Pumpkin and Spicy Sausage Over Pasta

pumpkinpastaThis recipe is from my friend Jeanne. Like many recipes I get, it wasn’t written down. She said something like, “Cook up some spicy Italian sausage, add garlic, onions and pureed pumpkin and then toss it all with pasta.” If you want a few more details, keep reading.


1 tablespoon olive oil
1 pound hot Italian sausage
4 cloves garlic, chopped
1 medium onion, chopped
1 cup chopped kale (or other green)
1 1/2 cup puréed pumpkin (see Baking a Pumpkin Whole post)
Salt, pepper to taste
1 pound penne, cooked
Parmigiano, grated


  • In a large skillet, over medium-high heat, add sausage and olive oil and cook until well browned.
  • Transfer sausage to paper towel lined plate to drain. Drain most of the fat from skillet (leave a little to cook the garlic and onions). Add the garlic and onion. Sauté over medium heat for three to five minutes or until the onions are tender. Add kale.
  • Add sausage and pumpkin purée and stir to combine. If sauce is too thick, add a little water or stock. Salt and pepper to taste.
  • Once thoroughly heated, add sausage and pumpkin mix to cooked pasta and toss. Top with grated cheese.

Serves four.

Click here to read my About Pumpkin post.

About Pumpkins

boopumpkinOne of my favorite fall sights is a sprawling pumpkin patch. They always take me by surprise. Amid the waning crop fields spring large bright orange orbs. It never fails to make me smile.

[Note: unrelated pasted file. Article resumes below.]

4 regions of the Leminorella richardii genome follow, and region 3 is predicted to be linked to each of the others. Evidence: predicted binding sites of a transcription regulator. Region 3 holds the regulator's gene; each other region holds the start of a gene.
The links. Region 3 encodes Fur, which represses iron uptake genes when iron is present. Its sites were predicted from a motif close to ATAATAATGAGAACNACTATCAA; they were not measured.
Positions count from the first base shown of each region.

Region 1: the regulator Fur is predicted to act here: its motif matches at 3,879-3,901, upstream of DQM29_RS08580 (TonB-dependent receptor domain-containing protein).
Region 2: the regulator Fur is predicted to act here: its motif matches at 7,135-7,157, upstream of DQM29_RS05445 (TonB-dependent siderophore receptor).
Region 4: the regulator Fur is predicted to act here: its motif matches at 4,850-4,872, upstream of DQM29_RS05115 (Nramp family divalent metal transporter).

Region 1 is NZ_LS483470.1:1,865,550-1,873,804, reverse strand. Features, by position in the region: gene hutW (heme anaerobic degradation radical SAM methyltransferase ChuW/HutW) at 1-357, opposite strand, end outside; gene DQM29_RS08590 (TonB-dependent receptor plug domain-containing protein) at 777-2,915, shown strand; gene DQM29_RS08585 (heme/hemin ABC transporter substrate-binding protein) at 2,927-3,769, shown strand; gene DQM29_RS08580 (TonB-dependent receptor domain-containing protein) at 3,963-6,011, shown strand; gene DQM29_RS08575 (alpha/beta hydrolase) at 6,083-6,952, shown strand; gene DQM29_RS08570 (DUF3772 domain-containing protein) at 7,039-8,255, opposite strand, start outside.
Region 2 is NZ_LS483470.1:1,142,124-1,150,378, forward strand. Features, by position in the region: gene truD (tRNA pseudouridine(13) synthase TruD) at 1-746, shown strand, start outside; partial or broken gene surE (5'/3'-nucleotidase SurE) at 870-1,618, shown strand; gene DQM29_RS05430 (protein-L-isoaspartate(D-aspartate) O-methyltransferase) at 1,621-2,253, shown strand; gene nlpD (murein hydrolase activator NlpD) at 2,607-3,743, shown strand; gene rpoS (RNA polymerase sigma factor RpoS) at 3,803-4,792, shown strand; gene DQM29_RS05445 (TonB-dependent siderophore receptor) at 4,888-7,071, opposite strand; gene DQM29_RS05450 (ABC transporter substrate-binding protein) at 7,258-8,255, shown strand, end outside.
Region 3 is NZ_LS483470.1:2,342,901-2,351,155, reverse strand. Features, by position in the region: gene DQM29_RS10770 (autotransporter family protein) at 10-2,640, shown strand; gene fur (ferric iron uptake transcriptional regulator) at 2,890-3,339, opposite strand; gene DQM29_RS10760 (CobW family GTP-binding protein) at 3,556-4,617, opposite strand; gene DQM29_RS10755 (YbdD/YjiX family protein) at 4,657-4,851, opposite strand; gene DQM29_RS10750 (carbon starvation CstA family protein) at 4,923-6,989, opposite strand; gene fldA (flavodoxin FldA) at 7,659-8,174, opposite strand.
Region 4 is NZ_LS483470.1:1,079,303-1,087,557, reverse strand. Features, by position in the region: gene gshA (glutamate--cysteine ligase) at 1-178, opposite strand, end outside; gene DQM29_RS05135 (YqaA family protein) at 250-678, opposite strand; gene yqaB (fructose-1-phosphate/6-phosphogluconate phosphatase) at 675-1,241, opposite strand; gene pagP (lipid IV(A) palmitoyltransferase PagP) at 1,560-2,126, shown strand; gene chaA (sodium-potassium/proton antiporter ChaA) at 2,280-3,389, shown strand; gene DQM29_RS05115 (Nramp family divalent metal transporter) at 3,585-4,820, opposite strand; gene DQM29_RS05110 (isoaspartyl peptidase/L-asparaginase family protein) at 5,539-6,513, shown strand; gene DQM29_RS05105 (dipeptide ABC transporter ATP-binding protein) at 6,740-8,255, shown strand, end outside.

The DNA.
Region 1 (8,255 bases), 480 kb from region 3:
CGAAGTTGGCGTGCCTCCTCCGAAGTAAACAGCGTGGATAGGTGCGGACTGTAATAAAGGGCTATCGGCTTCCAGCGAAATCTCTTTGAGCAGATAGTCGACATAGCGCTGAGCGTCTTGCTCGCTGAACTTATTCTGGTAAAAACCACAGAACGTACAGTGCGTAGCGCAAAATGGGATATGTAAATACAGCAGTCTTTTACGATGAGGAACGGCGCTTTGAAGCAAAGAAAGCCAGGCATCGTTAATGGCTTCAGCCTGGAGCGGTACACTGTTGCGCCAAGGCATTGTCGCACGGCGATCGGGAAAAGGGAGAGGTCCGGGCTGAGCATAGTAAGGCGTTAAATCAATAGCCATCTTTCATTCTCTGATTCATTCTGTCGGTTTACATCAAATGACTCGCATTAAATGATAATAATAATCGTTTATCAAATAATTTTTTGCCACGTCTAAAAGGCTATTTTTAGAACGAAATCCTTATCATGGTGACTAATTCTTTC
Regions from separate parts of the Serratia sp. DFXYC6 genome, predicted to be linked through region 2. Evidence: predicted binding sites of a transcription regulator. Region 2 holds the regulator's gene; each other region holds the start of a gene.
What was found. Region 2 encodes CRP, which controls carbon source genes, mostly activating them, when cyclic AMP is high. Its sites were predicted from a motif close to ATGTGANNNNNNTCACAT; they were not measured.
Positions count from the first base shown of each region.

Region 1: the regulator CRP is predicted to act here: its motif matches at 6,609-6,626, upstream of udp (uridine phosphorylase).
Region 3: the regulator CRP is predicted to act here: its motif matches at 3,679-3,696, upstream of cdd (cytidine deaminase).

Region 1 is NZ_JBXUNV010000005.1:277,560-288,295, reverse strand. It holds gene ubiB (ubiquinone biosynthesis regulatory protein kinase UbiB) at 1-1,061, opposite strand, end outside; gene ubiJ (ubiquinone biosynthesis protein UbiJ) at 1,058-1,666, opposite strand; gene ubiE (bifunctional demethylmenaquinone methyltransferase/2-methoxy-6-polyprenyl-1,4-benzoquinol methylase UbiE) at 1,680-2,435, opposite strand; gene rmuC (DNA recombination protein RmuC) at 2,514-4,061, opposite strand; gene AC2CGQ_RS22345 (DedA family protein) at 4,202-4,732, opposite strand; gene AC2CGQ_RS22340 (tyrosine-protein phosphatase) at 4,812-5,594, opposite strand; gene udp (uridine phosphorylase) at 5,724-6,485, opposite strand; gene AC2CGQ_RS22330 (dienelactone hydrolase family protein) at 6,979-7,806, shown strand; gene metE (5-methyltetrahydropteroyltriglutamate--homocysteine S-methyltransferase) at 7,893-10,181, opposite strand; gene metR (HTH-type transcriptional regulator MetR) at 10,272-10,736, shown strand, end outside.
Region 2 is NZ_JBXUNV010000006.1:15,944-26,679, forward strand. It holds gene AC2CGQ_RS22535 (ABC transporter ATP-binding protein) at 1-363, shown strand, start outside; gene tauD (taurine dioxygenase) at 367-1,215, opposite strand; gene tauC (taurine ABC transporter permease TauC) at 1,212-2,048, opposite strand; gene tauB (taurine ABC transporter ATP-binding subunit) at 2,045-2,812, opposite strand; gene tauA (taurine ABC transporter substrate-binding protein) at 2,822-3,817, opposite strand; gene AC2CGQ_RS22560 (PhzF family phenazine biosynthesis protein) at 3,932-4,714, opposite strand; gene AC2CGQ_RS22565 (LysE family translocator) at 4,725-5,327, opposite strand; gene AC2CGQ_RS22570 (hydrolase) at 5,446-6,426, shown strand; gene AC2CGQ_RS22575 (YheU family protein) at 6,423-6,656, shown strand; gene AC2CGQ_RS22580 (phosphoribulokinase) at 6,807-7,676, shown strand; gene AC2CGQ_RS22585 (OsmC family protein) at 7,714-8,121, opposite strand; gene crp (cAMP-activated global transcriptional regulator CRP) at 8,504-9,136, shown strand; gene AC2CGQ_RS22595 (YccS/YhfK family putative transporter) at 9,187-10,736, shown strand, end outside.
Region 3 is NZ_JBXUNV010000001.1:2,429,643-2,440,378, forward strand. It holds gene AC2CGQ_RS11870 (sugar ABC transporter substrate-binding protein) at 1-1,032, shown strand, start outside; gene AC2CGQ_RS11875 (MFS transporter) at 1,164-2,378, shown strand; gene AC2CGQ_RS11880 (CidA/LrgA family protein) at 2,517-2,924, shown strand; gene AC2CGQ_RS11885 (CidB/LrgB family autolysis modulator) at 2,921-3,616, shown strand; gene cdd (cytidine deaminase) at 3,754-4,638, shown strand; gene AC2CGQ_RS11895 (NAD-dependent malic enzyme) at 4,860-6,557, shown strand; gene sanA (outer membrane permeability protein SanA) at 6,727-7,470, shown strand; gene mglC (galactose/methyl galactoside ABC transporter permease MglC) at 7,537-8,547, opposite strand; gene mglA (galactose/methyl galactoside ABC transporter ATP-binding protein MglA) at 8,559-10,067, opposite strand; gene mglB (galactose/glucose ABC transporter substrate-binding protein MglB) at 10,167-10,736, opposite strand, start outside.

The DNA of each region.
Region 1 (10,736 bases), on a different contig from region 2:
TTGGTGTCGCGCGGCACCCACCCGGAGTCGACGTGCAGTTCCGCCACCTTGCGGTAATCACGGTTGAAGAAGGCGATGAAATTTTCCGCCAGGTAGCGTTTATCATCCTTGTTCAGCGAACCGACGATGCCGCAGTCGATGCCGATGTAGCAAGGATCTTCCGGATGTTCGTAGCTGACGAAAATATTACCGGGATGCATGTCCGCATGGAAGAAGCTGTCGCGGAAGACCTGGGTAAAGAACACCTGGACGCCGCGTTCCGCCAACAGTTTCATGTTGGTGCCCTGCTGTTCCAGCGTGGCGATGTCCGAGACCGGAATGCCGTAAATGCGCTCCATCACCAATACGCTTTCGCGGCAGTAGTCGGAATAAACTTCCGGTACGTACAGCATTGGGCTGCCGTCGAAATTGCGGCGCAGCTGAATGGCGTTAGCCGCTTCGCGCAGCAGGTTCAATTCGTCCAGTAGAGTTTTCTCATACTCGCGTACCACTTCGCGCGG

I like fresh pumpkin better than canned for several reasons. One, I like to buy things from my local farmers. Two, it’s one less can that needs to be recycled. Three, it tastes better. Plus, today’s centerpiece is tomorrow’s pie. You can’t say that about canned pumpkin.

It does take a little time to cook a pumpkin, but it isn’t difficult. I like to roast a couple small pumpkins at the same time, make a puree and then freeze what I don’t use right away. That way, I get the benefits of fresh pumpkin with the convenience of canned.

Like its winter squash siblings, pumpkins are an excellent source of vitamin A (as beta-carotene) and a good source of a slew of other nutrients, including vitamin E, vitamin B6, vitamin C, folate, iron, magnesium, phosphorus, riboflavin, potassium, copper and manganese.

For display and carving, I tend to go for the big, ugly pumpkins with lots of warts. They make for interesting jack-o-lanterns. For eating, I pick the smaller ones with smooth skin. If you are baking a pie, ask your farmer what his/her sweetest pumpkins are.

Next up…how to cook a pumpkin whole